Using Price Regulation Instead of Competition to Reduce Prices after Patents Expire

41 Pages Posted: 17 Oct 2019 Last revised: 3 Aug 2020

See all articles by Ramsi Woodcock

Ramsi Woodcock

University of Kentucky College of Law

Date Written: October 8, 2019

Abstract

In limiting the patent term to twenty years, Congress sought to use competition to make patented products available to the public at low prices once inventors have reaped the fruits of the exclusivity provided by the patent grant. But competition has in practice proven an unreliable method of achieving low prices for off-patent products. Patentholders reap supra-competitive profits, and consumers pay supra-competitive prices, long after expiration of the patent term. That is because, as antitrust scholars recognized decades ago, the primary effect of competition is not to drive down prices but to stimulate innovation. Congress should stop relying on competition alone to drive down off-patent prices and instead give the U.S. Patent and Trademark Office authority directly to set the prices of off-patent products equal to marginal cost.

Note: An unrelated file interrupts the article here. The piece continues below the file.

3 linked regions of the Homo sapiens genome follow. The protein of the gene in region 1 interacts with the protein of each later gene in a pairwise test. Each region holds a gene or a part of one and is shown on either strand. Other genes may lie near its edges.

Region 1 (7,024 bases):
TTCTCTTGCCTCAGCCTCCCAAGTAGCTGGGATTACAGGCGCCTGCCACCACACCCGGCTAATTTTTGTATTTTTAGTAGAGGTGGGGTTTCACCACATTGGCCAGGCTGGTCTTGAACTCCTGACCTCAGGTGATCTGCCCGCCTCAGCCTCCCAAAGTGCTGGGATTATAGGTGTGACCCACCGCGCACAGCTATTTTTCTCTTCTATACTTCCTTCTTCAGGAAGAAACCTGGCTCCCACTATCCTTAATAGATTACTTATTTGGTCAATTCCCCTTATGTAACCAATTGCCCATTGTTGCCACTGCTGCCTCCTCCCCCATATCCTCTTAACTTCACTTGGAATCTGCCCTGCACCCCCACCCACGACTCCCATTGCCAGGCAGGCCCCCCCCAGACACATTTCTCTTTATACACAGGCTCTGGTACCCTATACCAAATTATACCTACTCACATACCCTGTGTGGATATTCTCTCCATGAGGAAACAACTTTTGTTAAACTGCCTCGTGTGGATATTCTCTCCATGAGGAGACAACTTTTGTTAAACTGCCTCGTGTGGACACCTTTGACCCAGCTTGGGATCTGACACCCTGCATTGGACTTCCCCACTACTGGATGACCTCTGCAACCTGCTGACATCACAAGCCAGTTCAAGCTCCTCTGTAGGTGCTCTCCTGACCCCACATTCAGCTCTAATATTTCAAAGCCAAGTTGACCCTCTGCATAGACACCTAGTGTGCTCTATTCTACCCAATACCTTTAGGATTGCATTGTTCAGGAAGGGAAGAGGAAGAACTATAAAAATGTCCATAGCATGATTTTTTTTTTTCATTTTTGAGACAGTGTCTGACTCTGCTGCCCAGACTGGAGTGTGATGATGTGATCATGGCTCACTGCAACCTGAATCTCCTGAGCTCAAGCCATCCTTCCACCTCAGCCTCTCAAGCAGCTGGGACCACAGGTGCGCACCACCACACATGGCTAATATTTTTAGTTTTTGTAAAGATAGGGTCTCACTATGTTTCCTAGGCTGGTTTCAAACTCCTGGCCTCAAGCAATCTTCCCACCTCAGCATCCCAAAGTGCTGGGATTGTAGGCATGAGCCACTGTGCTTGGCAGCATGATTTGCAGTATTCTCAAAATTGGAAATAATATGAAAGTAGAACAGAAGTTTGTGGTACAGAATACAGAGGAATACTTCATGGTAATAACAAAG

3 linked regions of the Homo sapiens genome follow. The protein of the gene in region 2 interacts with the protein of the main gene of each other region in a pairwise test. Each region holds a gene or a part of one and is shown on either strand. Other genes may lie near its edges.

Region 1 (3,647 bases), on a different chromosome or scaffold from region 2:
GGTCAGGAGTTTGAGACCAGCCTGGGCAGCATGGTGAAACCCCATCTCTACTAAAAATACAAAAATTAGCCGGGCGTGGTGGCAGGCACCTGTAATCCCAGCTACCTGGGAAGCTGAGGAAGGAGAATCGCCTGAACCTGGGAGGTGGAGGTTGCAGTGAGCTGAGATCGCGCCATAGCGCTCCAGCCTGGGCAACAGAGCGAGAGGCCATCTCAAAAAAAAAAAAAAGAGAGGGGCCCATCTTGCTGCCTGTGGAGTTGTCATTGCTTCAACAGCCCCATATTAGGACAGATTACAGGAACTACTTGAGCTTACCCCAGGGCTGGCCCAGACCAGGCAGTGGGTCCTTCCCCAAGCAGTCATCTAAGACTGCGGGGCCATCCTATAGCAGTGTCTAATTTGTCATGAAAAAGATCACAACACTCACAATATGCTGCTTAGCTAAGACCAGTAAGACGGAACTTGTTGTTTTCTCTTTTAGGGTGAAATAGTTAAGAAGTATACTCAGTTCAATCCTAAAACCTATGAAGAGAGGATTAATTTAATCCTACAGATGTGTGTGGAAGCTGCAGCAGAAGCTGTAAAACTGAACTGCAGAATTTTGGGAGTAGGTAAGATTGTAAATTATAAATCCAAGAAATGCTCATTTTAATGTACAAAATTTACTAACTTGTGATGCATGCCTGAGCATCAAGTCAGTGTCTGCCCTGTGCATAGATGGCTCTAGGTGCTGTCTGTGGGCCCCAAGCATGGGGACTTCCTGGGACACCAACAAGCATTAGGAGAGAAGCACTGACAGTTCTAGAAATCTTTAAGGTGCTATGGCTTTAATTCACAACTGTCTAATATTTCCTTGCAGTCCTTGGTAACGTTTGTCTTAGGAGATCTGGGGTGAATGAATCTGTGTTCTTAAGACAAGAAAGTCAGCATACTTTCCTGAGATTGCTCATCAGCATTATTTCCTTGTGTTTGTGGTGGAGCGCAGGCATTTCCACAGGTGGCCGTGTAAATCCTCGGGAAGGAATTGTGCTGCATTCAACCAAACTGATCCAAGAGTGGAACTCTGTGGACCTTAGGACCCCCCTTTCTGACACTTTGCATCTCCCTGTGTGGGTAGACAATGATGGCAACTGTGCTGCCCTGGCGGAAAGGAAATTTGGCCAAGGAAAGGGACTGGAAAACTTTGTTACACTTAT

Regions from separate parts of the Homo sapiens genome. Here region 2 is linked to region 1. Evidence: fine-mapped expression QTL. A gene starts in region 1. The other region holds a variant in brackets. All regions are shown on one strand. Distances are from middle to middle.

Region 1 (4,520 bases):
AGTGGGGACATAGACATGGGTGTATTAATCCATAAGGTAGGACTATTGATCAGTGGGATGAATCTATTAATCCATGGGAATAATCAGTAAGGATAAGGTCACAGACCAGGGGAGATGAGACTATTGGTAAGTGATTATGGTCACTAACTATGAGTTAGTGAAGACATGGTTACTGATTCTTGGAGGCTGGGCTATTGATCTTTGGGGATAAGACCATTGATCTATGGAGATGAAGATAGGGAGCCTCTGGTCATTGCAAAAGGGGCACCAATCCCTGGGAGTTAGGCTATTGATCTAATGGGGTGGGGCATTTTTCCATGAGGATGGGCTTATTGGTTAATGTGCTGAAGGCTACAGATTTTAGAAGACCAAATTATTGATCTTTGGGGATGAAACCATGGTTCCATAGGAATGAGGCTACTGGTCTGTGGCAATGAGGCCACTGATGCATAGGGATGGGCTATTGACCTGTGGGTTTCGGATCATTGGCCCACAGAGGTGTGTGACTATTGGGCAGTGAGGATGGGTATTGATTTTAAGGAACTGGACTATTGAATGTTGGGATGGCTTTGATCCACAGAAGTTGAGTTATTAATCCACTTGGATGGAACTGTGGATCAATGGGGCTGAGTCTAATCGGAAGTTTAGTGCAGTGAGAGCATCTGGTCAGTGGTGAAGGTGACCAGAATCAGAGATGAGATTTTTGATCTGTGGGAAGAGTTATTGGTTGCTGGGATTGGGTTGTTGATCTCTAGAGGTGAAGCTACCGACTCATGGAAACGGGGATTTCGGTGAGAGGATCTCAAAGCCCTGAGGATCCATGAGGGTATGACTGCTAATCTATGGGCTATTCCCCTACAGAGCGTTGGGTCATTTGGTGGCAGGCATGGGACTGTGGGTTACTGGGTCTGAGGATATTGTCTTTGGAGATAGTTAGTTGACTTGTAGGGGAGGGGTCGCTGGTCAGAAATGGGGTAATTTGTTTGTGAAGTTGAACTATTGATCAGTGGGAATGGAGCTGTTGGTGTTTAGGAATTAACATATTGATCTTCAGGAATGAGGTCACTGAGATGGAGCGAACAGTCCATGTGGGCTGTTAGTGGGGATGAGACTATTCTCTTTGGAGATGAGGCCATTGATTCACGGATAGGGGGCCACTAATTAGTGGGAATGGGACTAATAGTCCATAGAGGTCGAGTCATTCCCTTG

Keywords: patent, price regulation, rate regulation, antitrust, monopolization, first-mover advantages, advertising, due process

JEL Classification: L43, L50, O34

Suggested Citation

Woodcock, Ramsi, Using Price Regulation Instead of Competition to Reduce Prices after Patents Expire (October 8, 2019). Available at SSRN: https://ssrn.com/abstract=3466473 or http://dx.doi.org/10.2139/ssrn.3466473

Ramsi Woodcock (Contact Author)

University of Kentucky College of Law ( email )

620 S. Limestone Street
Lexington, KY 40506-0048
United States

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